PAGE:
There’s no question that Peloton took the crown as the hottest piece of exercise equipment in 2021. Even as people are more open to returning to the gym and exercise studios, you can’t beat the convenience of an at-home spin bike. The downside? These bikes ain’t cheap. Even with recent price cuts, Peloton prices start at just under $1,500—and on top of that, you’re looking at a $40-per-month membership fee. If you’re asking if there’s a cheaper alternative to Peloton, the answer is yes, and we did the research for you.
The Best Peloton Alternatives
Is there a cheaper alternative to Peloton?
The short answer is yes, but you’ll want to do your research to make sure you aren’t spending more on hidden fees. Consider if you’ll need to add additional accessories to your bike, such as shoes, light weights, or cadence or resistance monitors that would push your total over Peloton’s package.
You’ll also want to inquire about any shipping or delivery fees that may be associated with getting your bike delivered to your house. Luckily, our picks below all come with low-cost accessories and shipping options so they shouldn’t total more than the original bike.
What should I look for when choosing a Peloton alternative?
When thinking about a Peloton alternative, you’ll want to consider what you do or don’t like about the original bike. If the idea of spending $40 a month on a subscription service a month is too much to swallow, consider a bike that has a smaller (or no) monthly fee to take classes.
You’ll also want to think about compatibility if you’re planning to use the Peloton app. You may need to purchase a cadence sensor so that you can follow the speed cues from the Peloton instructor, and some bikes’ resistance isn’t quite 1:1 with Pelotons. Luckily, you can find conversion charts available for most major bike alternatives that make it easy to adjust based on your bike.
Will I still be able to stream Peloton classes on my alternative bike?
One of the most notable features of a Peloton is the included 22-inch HD touchscreen monitor that holds access to the service’s full library of classes. As we mentioned above, the service will cost you $40 a month, but here’s a pro tip: You can access Peloton’s digital app for just $13 per month, giving you the same access to both live and previously-recorded classes on your smart device. You won’t be able to access Peloton’s famous leaderboard, which ranks riders in the class in real-time based on their output, but if the competitive aspect doesn’t interest you, the $27 per month in savings might be worth it.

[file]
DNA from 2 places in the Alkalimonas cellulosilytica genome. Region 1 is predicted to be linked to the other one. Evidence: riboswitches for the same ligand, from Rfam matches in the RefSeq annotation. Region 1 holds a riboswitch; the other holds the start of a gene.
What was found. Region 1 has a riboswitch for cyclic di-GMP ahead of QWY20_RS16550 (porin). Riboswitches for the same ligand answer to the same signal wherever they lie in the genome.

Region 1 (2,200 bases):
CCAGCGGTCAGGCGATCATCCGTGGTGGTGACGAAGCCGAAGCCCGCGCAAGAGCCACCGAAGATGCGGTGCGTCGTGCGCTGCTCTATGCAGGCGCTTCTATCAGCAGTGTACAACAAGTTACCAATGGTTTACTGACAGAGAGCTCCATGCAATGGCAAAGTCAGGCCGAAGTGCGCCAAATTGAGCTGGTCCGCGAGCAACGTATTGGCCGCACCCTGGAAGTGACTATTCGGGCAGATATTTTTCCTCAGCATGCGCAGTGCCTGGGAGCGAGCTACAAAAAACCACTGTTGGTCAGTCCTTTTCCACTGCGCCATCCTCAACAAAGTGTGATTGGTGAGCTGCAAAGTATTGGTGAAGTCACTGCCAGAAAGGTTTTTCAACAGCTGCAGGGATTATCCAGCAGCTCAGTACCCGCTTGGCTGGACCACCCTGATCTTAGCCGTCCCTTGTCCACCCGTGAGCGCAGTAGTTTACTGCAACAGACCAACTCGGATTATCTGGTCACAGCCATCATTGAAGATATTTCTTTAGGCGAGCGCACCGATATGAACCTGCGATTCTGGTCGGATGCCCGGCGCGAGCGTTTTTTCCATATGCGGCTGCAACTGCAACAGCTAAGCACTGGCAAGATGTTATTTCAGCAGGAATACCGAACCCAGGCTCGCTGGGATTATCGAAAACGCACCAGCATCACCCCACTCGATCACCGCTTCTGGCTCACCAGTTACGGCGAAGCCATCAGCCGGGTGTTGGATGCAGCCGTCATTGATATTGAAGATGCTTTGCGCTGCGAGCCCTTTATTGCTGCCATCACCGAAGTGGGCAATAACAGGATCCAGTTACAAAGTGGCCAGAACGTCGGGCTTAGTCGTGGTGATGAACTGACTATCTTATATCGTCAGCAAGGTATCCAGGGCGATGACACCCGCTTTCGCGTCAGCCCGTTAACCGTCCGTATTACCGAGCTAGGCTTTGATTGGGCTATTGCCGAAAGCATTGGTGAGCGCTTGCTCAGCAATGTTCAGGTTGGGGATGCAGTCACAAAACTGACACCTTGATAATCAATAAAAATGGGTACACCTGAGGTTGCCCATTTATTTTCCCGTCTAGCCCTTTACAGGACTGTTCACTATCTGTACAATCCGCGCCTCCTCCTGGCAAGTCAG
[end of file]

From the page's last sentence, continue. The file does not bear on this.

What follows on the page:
Here’s the caveat: You will need an iPad, a smart TV, or another device to stream Peloton classes on the digital app (if you’re an Andriod user, don’t fret: The Peloton app is compatible with any Android device running on Android OS 6.0 or later) while you ride, and not every bike’s resistance and heart rate monitor will be able to sync with Peloton’s service. However, some alternatives are only compatible with their own class subscription service, so if you are hoping to ride with one of Peloton’s famous instructors or are loyal to your streaming device’s operating system, that’s something you’ll want to consider.
What’s included in my purchase?
Depending on which alternative bike you choose, you’ll want to do your research on what accessories are included in your purchase. Some bikes — like our top pick, the Schwinn IC4 — come with everything you need to start riding right out of the box. But for others, you may need to buy your own cadence sensor or heart rate monitor to make them work with the Peloton app. You also might want to snag a pair of light weights if your cycling workout will include an arms section.
Another thing to look out for: subscription deals. Some Peloton alternatives, like Echelon Connect Sport and the Nordic Track Commercial S15i, come with up to a full year’s trial of their class subscription services.
Do I need special shoes to ride?
The quick answer is no. All of our recommendations below have sneaker cages so you won’t need any additional footwear to get riding right out of the box. However, some spinners prefer to use clip-in shoes for more stability and speed while riding. If you want to upgrade, you’ll have to purchase your cleats separately and you’ll want to check to make sure they are compatible with your bike’s pedals. The most popular options are SPD and Delta clips — we note which our picks are compatible with below.
Read on for six Peloton alternatives—most at least half the price of the original—that don’t sacrifice quality.